14. So I did that post on Nsider2 about Final Fantasy VII when I first played it back in 2015. I was convinced I had a unique perspective, never having played anything Final Fantasy until then. Recounting my experience of the game oft praised as the greatest RPG of all time through a set of eyes weathered by RPGs not from Square Soft was a lot of fun, and I figured I'd do it again when I got around to playing another Final Fantasy, to sort of chronicle my journey through the most historically important series of my favorite genre. So here goes. Be warned of late-game spoilers. This isn't a review, just my organized thoughts on the game. Truthfully, I don't really even care if anyone reads this. I just had fun writing it. In recent months my experience with Final Fantasy VII has retroactively become- in my own mind- decidedly holistic. As it stands now, it very nearly reaches the transcendental heights of some of my favorite RPGs like Radiant Historia, Chrono Cross, and Xenoblade Chronicles. It isn't often I develop nostalgia so quickly for a game, but despite its shortcomings, VII became something truly special for me. I closed the book on Final Fantasy VII faced with the strange reality that I actually care about the fate of the dubious upcoming remake. That is a weeeeird place to be for someone like me, to whom Final Fantasy for so many years was just a name repeated to the point of self-parody. Suddenly I understood all of the ranting and raving over this PS1 classic, and though I don't share the fanbase's rabid fanaticism or the desire to explore the other games in the Final Fantasy VII subseries, I do have a deep love for the original game. So as time went by I began to yearn to recapture the joy of Final Fantasy, and there is yet a lot ahead of me. Fast forward. Late summer, 2017. Enter Final Fantasy IX. While it doesn't carry the legacy of its predecessor or the pedigree of being the first of its kind, this one was built up for me over a period of years by a few of my dearest friends. Coming away from it, my experience was one altogether more candid than my experience with VII. Admittedly, a lot of that has to do with the fact that not as much of IX has been absorbed into the inescapable lexicon of pop culture, so I was able to experience it as it was meant to be, without major plot points having been spoiled for me years before picking it up. I was not surprised to find the ATB system of Final Fantasy VII and Chrono Trigger fame in play here. I've always appreciated the sense of urgency this approach brings to battles, though the frequency of its random encounter system is still a little on the high side. Fortunately, I quickly began to notice that IX fixes one of the bigger issues I had with VII. Contrary to VII, where any character could more or less fulfill any role depending on Materia loadouts, each character in IX serves their own function in a greater team, and feels like their own distinct class due to them having a unique moveset learned from equipment as well as an innate ability that costs no MP. This is a welcome development on the gameplay side of things, and I do prefer this to VII's dominant strategy of bottlenecking each character into a jack of all trades just in case a character leaves the party. On the other hand, Trance is a mechanic I can take or leave. I thought Limit Break was a more usable mechanic, since it comes into play more often. I'll take a marginally less useful mechanic that I can control over something that can trigger due to no fault of my own and be wasted right before a boss (or, for that matter, waste a boss by accident while trying to steal a rare drop). But I do have to admit, when the stars align and it triggers when you need it, it feels amazing. if Final Fantasy IX has a real weak point, it's the card game element. The rules, which are never really explained, are esoteric and at times feel arbitrary. Each time I thought I had it figured out and worked out my master stratagem to claim the opponent's cards, the game would show me just how little I understood about the minigame's mechanics, and I'd lose an important card. To be honest I gave up on it early in Disc 1. It only ever comes into play in the plot once at the beginning of Disc 3, and while I appreciate the idea of tying it into the plot, it can be won easily by picking the cards with the highest numbers on them. Even so, in this case I was glad to leave it well enough alone. But if the weak point of the game is some silly diversionary minigame, I think we're doing alright. Learning abilities through items is a refreshingly unique idea, and I do prefer it to the Materia system, even if it does facilitate grinding more than VII. Granted, some of the item and ability descriptions are really unhelpful, giving you a pretty poor idea of what something does until you actually use it, but more importantly, it mitigates the effect of having precious equipment closed off to you when you need it most, as most items grant abilities on a character-specific basis, meaning if you don't have access to a character, their equipment would likely be useless to you, anyway. This all but eliminates the problem I encountered in VII, when a character would leave my party and take all of my best Materia with them. The game takes very special care to make sure you always have access to a well-balanced party. In this way it's a more guided experience than VII, and though there is something to be said for the freedom offered by the arguably more versatile Materia system, it feels to me like less is wasted here. One of the ways Final Fantasy IX accomplishes this is by telling its story from multiple characters' perspectives, making use of all of the playable characters in both its storytelling and gameplay. VII was content to let you pick a party of three and stick with it for the most part, allowing each party member to have his or her episodic moment of character development and then letting them fade into the background. There were rare exceptions- I still hold that Tifa is one of the best supporting characters in the series- based on what I've played- because the story doesn't toss her aside once she's shown some character development. Her arc is spread over the entire game, and her development is central to fleshing out Cloud's foggy past in Disc 3. Unlike say, Cid, whose shenanigans in his hometown culminate in Cloud's party gaining access to the obligatory airship, after which his arc levels off as the story narrows its focus on Cloud and Sephiroth. In contrast, IX achieves the best of its character development in a few different ways. It not only forces you to play as different characters when the party splits up, but lets you listen in on what the other protagonists are doing while you're in town, offering a different perspective and reinforcing the idea that your allies have lives outside of what they do in the game. The all-encompassing quest you've undertaken together is but one small part of the stories of their lives, even if it is the defining moment therein. They came from somewhere. They had a history that led them to the exact moment in time they became your ally, and that history has fundamentally shaped the way they view the world. In this way IX treats its characters as ever-changing people, and their arcs happen all together as the story's events affect them each on an individual level. Vivi constantly wrestles with his own mortality, and despite his youth sees the game's events through the eyes of a dying man, desperate to find some meaning in his life that will affirm his right to exist. Steiner faces the quandary of doing his duty versus doing good, even when they're not one and the same. And poor Freya has everything taken from her- her home, her lover, and her people, and constantly fights to stave off despair. Even Amarant- whose entire arc as the group's resident edgelord is defined by slowly realizing how much weaker he is when he closes himself off to others- undergoes a gradual change that feels organic and real, and becomes rather likable toward the end of the game. Each of the characters in IX feels more like a Tifa, and less like a Cid or Vincent. The game isn't afraid to take its time unpacking its characters. The result is an arguably more natural flow in both writing and plot structure. I'm quickly beginning to discover that even among its contemporaries, one of Final Fantasy's strengths as a series is its ability to create a natural sense of story progression for characters that feel like ordinary people. Where modern RPGs like Bravely Default and Fire Emblem beat you over the head with grandiose save-the-world plots and tried anime tropes, Final Fantasy takes a calmer, slower, more nuanced approach to building narrative. Nothing is overblown, everything happens at its own pace. Your main character is not the warrior chosen by fate to save the world, or the hero of a great war with unmatched combat prowess. You're not as special as all of that. You're more relatable than that. You're Zidane Tribal, a philandering thief with a heart of gold posing as a humble play actor. You keep company with a nervous street urchin with a penchant for magic, a princess constrained by the sheltered life she's led, and a duty-bound but uptight royal guard who sees you for the lawbreaker you are. There's more to each of them, of course, but in a genre that favors war heroes and living weapons, they all come off as fairly ordinary and profoundly relatable, even where those tropes do come into play. This reinforces the idea that they're just people whom events pushed together, and who save the world in the process of discovering their own place within it. This is especially true- and rightfully so- of characters like Zidane and Garnet, who throughout Disc 1 and 2 travel together for decidedly circumstantial reasons. Indeed, the beginning of Disc 3 explores what happens to a party of adventurers after the adventuring is all over. What happens when the last boss falls, and our heroes must return to normal life? They don't always become best friends forever. We find that sometimes the adventure is the only thing uniting our heroes. Royals immerse themselves in the politics of coronation and reconstruction. The thief falls back in with his old gang. The knight errant sets out to rebuild the remains of her kingdom. They see each other around, but their friendship was built on the quest they undertook. With that gone, they no longer have anything in common. But those relationships served as the basis of their lives for so long. Each of them feels appropriately lost, disconnected as much from the world as from their dearest friends. This served as perhaps one of the most true-to-life moments in an RPG I've experienced. Zidane's plight- the aimlessness of not knowing how to go forward after the adventure of a lifetime- feels emotionally crushing. Especially given that he desperately wanted his friendship with Garnet to blossom into something more, only to have it cut short by her early coronation. A lesser RPG would have ended at Disc 2, and never fully realized its narrative potential. And I'd be remiss if I didn't talk about our hero. On the surface, Zidane is the polar opposite of someone like Cloud. Zidane is plucky and friendly where Cloud is standoffish and anti-social. But there is a fundamental similarity they share that turns them each from merely good protagonists into fully believable characters. More than demeanor or disposition, it is the way in which they both come to terms with loneliness and self-doubt that defines them. And in this, they have a lot more in common than meets the eye, as both Cloud and Zidane spend much of their adventures trying to hide their insecurities behind a mask. And although there isn't as much brooding navel-gazing on display in Final Fantasy IX, Zidane, too, must come to terms with an uncomfortable truth about who he believes himself to be, and it nearly destroys him. For the first three discs, Zidane acts like the kind of protagonist you'd want to hang out with. He's selfless and protective, always ready to lend a helping hand. He offers friendship to the outcasts, preaching of the give and take of friendship. He's most comfortable when he's supporting his friends, and is always willing to be the pillar of strength when someone needs it. This is who he is. But at the end of Disc 3, when it comes time for him to lean on someone else, he can't bring himself to let them get close, can't stand to place a burden on them. To do so would go against his caring, supportive nature. Because he's always been the protector, allowing himself to be protected is naturally difficult for him. In this way Zidane feels more human than the vast majority of RPG protagonists, and I certainly feel more kinship with Zidane than even someone like Cloud, who is brilliant in his own way. Where Cloud had amnesia and a life's worth of fabricated memories to service the story, Zidane's vulnerability stems from his own personality. It doesn't make for as dramatic a reveal, but it does make him a better character. The music, as always, shines as a high point and beautifully realizes the world of Gaia, and there are quite a few standout tracks for me. The foreboding weirdness of Gargan Roo. The utterly pleasant jangly mandolin of Eiko's Theme. The majestic, delicate mysticism of Esto Gaza. The raw power of the synths in Mt. Gulug. The ethereal, serene sense of mystery in Terra and the despairing heroism on display in You Are Not Alone, which plays over perhaps the most emotionally charged moment in the game. So how does it stack up against Final Fantasy VII? At the risk of copping out, it's difficult for me to say at this point. VII has the benefit of two years' burgeoning nostalgia. But IX has the benefit of being fresh in my mind, and the game I'm still sort of riding the kick from. VII has a better story, with a fascinating lore that is instantly engaging, and a roller coaster plot that continuously blindsided me despite my knowing the biggest twist was coming. IX has better characters, speaking broadly, and takes its time to unpack them in a way that avoids the gamey pitfall of episodically compartmentalizing character arcs. VII has Cloud, who serves as an allegorical stand-in for the player's own latent self-doubt and underlying fear of rejection. XI has Zidane, who displays the complexities and contradictions of a real person, and represents stoic protectiveness and selflessness, but also intensely relatable self-loathing and fear of vulnerability. I might give a slight edge to IX for its earnest storytelling and the sincerity of its characters, but it's a close call. That doesn't feel like an objective analysis, however, so I may need to let time weather my impressions of VII and IX. Perhaps it's telling that I don't consider myself at liberty to definitively choose a favorite at the moment- It's little wonder this series became the apotheosis of the genre. Between these two different flavors of this classic series, I've been able to identify what I like best about each, but more importantly, I think, I've gained an understanding of what it is they share. Video games are such a surface-level medium. We often talk about things we can see, hear, and palpably feel, and gloss over important through-lines such as tone and character. When one talks about what defines the soul of a game- or of a series, for that matter- we don't have to mean familiar gameplay elements or a continuing story. Despite tackling the genre with a completely different tone, Final Fantasy IX has something in common with VII that defies common explanation. It's less straightforward than simply having the same gameplay mechanics or the same composer. All of the game's elements come together in a very specific way that other RPGs can only mimic, and the result is something that is unquestionably, profoundly, simply Final Fantasy.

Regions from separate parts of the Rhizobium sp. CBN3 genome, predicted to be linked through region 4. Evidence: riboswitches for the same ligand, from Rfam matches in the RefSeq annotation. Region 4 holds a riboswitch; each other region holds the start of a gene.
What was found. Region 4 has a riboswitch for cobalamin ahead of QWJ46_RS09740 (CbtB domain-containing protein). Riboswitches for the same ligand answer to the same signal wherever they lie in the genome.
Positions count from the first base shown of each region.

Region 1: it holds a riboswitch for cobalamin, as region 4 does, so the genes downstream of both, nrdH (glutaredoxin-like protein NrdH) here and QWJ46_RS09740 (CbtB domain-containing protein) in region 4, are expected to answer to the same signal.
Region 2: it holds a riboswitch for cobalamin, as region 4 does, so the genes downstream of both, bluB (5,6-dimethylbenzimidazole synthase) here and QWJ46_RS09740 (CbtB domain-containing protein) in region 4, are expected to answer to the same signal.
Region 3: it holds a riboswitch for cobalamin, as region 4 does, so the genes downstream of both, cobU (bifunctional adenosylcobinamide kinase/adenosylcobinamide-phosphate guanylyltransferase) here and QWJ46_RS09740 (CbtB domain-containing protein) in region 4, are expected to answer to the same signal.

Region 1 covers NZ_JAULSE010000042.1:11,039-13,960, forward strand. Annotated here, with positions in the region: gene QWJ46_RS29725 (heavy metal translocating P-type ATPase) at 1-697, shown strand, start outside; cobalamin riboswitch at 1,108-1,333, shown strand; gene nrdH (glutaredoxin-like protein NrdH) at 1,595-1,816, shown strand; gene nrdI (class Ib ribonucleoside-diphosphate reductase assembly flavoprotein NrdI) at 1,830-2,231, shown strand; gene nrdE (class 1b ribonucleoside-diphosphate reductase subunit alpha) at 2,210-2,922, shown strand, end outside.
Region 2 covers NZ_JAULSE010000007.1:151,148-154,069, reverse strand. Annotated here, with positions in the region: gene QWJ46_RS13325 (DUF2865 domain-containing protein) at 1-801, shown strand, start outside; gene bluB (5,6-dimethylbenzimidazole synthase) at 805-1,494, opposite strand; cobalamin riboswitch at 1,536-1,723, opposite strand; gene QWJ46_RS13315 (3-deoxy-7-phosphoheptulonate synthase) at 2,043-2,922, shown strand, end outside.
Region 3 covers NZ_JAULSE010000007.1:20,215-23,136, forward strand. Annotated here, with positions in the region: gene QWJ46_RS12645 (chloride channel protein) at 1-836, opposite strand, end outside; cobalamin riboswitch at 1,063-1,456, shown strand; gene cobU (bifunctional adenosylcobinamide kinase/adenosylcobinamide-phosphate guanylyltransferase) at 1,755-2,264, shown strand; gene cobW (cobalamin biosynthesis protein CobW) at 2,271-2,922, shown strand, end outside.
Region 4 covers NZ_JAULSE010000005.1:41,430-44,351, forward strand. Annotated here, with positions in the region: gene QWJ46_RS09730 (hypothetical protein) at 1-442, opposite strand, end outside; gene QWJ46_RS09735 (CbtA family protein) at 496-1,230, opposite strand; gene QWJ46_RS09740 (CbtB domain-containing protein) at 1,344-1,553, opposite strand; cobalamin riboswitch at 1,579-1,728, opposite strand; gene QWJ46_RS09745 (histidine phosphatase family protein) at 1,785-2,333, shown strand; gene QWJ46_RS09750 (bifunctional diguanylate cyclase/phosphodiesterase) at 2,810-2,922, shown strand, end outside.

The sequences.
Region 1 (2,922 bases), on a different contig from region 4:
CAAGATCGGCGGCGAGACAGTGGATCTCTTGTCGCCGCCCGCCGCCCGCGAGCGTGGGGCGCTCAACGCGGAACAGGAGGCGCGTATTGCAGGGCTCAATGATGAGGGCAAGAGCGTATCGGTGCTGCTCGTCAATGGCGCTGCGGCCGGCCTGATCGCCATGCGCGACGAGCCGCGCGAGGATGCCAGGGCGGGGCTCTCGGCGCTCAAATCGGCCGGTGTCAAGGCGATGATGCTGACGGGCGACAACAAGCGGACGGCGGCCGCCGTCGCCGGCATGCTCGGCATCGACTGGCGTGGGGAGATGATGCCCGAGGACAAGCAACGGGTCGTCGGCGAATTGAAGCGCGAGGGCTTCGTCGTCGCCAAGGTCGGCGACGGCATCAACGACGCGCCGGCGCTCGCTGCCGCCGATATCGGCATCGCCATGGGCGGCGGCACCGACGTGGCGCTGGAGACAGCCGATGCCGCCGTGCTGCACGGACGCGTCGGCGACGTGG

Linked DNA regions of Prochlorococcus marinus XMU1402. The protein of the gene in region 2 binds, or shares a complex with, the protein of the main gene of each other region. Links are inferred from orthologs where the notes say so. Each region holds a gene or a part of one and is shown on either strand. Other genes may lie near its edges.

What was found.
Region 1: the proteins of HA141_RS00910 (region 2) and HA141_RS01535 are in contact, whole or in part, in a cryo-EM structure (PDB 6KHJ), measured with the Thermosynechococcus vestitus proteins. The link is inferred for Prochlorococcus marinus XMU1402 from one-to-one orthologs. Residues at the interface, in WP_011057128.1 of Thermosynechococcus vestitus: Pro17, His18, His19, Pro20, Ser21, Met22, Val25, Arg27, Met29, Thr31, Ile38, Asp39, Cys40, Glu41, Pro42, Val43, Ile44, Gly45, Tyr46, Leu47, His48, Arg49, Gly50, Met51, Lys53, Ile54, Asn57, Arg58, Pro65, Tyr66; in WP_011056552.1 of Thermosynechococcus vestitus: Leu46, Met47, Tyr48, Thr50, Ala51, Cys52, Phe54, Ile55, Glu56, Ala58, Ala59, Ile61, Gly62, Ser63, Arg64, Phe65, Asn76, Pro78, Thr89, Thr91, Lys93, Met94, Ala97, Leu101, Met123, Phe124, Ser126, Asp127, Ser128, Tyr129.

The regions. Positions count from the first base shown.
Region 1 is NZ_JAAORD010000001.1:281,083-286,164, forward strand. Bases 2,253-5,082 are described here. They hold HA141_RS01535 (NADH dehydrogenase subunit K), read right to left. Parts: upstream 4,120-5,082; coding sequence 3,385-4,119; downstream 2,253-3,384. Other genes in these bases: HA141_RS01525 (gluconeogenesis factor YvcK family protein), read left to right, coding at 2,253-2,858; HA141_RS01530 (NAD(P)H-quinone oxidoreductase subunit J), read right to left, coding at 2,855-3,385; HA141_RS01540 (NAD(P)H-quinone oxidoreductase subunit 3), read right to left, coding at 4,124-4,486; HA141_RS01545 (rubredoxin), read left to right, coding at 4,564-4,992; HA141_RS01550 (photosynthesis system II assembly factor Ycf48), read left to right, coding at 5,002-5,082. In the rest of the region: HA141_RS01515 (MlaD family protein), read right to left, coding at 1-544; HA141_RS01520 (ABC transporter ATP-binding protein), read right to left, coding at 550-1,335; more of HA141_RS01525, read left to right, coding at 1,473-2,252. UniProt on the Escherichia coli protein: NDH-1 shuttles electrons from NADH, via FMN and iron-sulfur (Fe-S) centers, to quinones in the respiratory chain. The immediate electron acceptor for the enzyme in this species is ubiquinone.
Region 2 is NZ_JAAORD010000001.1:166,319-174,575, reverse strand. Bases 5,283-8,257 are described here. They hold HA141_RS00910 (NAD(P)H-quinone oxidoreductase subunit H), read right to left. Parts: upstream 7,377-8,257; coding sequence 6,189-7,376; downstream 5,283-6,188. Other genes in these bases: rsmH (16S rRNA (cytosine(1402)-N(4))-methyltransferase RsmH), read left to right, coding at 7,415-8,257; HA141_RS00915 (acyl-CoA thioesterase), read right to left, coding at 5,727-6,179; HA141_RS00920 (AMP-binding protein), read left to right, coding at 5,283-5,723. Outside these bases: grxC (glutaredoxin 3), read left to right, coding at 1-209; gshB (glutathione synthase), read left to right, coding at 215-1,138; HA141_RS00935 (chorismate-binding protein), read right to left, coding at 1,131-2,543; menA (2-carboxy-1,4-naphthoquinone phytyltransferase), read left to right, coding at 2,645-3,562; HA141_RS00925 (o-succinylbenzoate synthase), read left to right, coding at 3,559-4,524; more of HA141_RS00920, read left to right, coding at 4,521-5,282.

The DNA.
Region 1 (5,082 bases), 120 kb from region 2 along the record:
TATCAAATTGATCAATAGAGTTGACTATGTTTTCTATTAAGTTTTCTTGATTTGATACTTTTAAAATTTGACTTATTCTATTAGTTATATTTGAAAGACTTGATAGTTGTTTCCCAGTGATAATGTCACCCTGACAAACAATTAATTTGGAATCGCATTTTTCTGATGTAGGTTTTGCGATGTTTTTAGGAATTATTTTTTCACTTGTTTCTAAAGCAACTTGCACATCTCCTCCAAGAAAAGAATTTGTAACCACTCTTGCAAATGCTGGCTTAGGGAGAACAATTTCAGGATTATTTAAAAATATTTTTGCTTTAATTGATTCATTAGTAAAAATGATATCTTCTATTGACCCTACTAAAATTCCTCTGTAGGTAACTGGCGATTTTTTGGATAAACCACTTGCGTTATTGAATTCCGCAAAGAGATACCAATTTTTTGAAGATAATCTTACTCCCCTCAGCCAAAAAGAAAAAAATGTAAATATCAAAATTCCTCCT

15. PS Plus Free Games for November 2017: Worms Battlegrounds, PS4 Bound, PS4 R-Type Dimensions, PS3 Rag Doll Kung Fu: Fists of Plastic, PS3 Dungeon Punks, PS Vita (Cross Buy with PS4) Broken Sword 5: The Serpent’s Curse (Episodes 1 & 2), PS Vita (Plus Until Dawn: Rush of Blood, another free VR game) Well, I guess we couldn't expect Sony to keep up releasing AAA games every month. This line-up seems okay though, even if it's not amazing. I've never really been interested in the Worms games but since it's free I guess I'll try it. And Bound is kind of exactly the type of game that the PS Plus free games seems perfect for: a unique game that I never would have bought otherwise. The Vita games seem pretty decent too.